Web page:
Erudite Mondays at HalfSoled Boots
Volume 5 Number 1
I don't know much about ancient China - just the little bits you'd glean from being raised by a history-buff librarian mother who has a casual habit of coming out with little-known facts. When I saw the précis of this book I was intrigued enough to pick it up - the fact that it's another of the Canongate Myth Series, oft-mentioned at HSBoots, made it extra appealing.
I was surprised at how old this tale is: it has been passed down verbally for two thousand years in China. It's the archetypal quest book - a virtuous hero wandering, improvising, and persevering, until he is successful...or dead. We in the Western world are familiar with Gilgamesh, Beowulf, Odysseus, Aeneas, and the knights of the round table. What's refreshing about the tale of Binu is that the hero is a woman. Her gender affects all her adventures, and their outcome.
Binu's quest is a humble one. Her husband disappears one autumn day - conscripted with every other able-bodied man to Great Swallow Mountain to build the Great Wall. Binu, broken-hearted, ties a bundle of warm clothes for him and sets off, on foot, to bring them to her husband before the onset of winter.
In one way, her adventures are typical of epic characters. There are tricks played, disguises donned and discarded, theft of valuables. She falls into the hands of charlatans, hostile mobs, wealthy noblemen, feral children. The difference between this female character and her male counterparts is that she can never resort to force or even craftiness. Her greatest strength is her determination to reach the mountain, and at times the only thing that keeps her alive is her will to see her husband again.
I didn't love Binu. I often wished she would be more heroic - her special power of continuously shedding unending floods of bitter tears didn't seem very proactive to me. I couldn't help but pull for her, though. And by the end of the book, after all those miles of prefecture and villages, cruel, embittered amputees and reincarnated frogs, piles of excrement and hooded executioners, human ponies and gourd ladles, I cared about her. I wanted her to win.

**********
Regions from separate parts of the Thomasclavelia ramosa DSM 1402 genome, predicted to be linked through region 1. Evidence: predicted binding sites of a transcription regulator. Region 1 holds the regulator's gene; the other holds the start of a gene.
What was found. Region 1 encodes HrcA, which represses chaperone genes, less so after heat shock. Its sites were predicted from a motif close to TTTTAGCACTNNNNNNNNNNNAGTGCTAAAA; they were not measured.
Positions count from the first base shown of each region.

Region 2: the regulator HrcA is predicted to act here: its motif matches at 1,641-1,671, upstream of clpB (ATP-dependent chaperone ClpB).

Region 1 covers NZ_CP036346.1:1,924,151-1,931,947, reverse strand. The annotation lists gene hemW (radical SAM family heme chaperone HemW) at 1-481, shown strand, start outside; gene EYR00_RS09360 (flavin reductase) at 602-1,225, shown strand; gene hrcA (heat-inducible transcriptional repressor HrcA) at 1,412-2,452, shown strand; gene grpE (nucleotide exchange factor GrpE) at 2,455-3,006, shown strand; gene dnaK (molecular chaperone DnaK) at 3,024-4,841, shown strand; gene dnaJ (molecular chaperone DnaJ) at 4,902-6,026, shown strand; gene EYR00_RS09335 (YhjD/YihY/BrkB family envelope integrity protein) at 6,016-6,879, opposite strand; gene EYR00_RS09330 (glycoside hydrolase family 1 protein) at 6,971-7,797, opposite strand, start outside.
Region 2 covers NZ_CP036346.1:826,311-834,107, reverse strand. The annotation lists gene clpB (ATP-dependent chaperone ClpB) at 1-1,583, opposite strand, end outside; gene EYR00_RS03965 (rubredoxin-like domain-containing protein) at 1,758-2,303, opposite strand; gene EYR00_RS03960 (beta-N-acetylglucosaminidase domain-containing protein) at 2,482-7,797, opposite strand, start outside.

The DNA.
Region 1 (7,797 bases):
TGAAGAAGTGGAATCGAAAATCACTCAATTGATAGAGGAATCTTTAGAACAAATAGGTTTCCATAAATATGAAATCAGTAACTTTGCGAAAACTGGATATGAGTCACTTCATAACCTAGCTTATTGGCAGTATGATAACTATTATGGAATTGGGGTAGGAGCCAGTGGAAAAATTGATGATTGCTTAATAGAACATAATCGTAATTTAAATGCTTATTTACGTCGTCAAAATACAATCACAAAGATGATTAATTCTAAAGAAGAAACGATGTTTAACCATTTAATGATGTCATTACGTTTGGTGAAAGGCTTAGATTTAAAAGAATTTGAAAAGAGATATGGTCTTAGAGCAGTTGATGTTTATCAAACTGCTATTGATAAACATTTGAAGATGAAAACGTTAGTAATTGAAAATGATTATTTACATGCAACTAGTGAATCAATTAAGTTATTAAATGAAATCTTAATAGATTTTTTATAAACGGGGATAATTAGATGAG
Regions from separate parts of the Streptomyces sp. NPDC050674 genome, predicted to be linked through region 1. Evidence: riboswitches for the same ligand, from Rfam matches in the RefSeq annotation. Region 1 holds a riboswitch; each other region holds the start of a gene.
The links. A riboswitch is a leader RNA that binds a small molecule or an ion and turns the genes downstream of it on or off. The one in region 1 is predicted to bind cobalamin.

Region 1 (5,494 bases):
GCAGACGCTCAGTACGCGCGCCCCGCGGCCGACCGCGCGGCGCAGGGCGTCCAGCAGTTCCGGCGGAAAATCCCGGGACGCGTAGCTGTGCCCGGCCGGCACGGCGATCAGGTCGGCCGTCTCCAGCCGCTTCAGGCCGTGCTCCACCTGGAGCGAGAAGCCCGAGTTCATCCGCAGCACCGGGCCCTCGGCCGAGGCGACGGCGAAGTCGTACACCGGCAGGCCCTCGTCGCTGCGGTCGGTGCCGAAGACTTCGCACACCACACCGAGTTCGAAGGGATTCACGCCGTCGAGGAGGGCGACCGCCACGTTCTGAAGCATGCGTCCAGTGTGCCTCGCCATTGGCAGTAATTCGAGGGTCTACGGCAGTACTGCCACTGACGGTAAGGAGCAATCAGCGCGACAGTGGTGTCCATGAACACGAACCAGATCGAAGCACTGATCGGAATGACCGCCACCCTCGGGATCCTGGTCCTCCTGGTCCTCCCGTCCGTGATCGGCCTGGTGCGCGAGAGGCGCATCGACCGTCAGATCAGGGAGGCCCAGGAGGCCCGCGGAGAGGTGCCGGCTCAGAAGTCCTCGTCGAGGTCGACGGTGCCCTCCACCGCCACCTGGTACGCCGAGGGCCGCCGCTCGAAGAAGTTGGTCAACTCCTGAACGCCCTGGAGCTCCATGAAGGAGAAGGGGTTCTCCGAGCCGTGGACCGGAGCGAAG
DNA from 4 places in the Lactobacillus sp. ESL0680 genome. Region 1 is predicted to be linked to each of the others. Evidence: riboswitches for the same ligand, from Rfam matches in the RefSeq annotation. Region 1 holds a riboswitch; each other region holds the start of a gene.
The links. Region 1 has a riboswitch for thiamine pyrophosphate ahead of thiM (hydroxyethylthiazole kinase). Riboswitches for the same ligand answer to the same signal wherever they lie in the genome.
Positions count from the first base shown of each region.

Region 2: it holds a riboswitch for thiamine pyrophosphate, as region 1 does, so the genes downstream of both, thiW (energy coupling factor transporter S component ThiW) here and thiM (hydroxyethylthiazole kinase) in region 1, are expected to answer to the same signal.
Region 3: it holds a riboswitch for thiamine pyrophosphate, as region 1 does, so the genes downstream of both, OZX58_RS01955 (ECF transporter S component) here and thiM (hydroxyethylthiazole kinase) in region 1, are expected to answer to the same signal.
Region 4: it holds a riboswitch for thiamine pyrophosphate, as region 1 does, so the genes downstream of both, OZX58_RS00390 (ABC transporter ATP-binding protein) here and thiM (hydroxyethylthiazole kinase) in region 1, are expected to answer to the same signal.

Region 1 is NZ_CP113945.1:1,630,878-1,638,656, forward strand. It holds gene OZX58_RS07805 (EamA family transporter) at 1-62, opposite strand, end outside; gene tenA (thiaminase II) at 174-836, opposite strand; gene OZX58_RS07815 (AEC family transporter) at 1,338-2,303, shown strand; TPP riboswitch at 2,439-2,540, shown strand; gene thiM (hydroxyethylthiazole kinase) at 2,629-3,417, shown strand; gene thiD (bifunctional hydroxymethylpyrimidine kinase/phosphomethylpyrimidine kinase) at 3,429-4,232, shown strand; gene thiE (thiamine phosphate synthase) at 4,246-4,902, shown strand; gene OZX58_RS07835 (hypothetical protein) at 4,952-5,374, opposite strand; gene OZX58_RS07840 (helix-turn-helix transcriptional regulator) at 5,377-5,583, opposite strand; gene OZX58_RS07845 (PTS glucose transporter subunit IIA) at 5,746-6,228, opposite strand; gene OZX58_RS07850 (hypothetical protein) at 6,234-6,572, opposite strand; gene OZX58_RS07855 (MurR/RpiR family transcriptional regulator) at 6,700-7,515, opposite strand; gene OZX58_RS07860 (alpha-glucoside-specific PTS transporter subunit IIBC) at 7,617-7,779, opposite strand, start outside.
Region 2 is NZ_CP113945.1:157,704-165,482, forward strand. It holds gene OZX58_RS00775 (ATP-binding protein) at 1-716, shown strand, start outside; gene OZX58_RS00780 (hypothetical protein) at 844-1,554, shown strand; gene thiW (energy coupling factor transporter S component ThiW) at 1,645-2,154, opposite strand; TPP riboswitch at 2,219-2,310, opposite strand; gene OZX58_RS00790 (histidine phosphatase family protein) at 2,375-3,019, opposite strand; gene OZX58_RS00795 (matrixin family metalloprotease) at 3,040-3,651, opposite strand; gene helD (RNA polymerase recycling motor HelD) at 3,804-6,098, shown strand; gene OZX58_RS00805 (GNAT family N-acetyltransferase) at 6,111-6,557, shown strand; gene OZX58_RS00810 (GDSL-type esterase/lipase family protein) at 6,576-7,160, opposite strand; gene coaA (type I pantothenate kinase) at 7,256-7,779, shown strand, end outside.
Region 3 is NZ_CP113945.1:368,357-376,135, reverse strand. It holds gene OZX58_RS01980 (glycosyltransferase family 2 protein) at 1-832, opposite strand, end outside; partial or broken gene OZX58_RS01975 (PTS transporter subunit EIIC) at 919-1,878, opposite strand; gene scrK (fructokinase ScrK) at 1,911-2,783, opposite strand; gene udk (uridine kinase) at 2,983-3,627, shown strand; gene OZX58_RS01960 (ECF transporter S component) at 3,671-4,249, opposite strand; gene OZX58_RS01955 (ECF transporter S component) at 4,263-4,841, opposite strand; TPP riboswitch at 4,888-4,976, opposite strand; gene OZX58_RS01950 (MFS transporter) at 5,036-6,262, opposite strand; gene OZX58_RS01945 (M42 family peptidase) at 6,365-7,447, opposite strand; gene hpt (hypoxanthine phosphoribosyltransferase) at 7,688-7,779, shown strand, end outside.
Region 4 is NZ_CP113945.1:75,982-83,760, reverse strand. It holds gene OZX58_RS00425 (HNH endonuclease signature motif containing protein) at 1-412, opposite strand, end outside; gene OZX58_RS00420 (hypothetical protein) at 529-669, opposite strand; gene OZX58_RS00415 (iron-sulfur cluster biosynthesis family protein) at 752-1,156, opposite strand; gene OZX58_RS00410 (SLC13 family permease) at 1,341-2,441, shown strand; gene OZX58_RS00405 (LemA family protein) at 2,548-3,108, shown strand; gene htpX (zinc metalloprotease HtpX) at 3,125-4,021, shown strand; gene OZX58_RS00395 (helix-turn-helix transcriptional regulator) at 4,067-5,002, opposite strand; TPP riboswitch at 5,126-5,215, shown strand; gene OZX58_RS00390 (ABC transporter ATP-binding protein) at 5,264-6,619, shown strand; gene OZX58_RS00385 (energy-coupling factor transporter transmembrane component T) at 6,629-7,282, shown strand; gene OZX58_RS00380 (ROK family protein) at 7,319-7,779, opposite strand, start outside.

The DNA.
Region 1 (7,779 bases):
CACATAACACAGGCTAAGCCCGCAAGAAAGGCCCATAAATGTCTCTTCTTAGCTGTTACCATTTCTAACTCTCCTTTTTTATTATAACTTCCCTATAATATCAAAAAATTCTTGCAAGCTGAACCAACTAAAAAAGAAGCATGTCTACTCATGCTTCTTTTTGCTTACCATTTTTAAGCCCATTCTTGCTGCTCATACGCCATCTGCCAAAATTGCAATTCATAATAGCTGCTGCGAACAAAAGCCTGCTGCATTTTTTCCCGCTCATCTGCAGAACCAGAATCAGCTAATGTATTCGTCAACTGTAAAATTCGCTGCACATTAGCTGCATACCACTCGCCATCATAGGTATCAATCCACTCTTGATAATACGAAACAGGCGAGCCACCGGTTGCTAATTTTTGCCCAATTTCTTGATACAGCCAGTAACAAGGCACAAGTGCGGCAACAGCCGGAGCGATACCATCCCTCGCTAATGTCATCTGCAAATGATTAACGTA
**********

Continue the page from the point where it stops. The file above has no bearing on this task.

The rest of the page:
The end of the book is a remarkable thing. It is the climax of all her adventures and misadventures, the last piece of the puzzle, the final question answered. At the building site of the Great Wall, where the labourers are driven mercilessly and the winter is coming down, Binu arrives to seek out her husband's fate. The tears she has shed on every page culminate in a torrent of water that devastates the landscape, washing every character in sorrow and bringing down the Wall. There is a sliding, anguished feeling of dropping sadness. For all its pain, the last metaphor is a beautiful one.
HalfSoled Boots Highly Specialised Book Rating System
Binu and the Great Wall gets:
Given to Others? Yes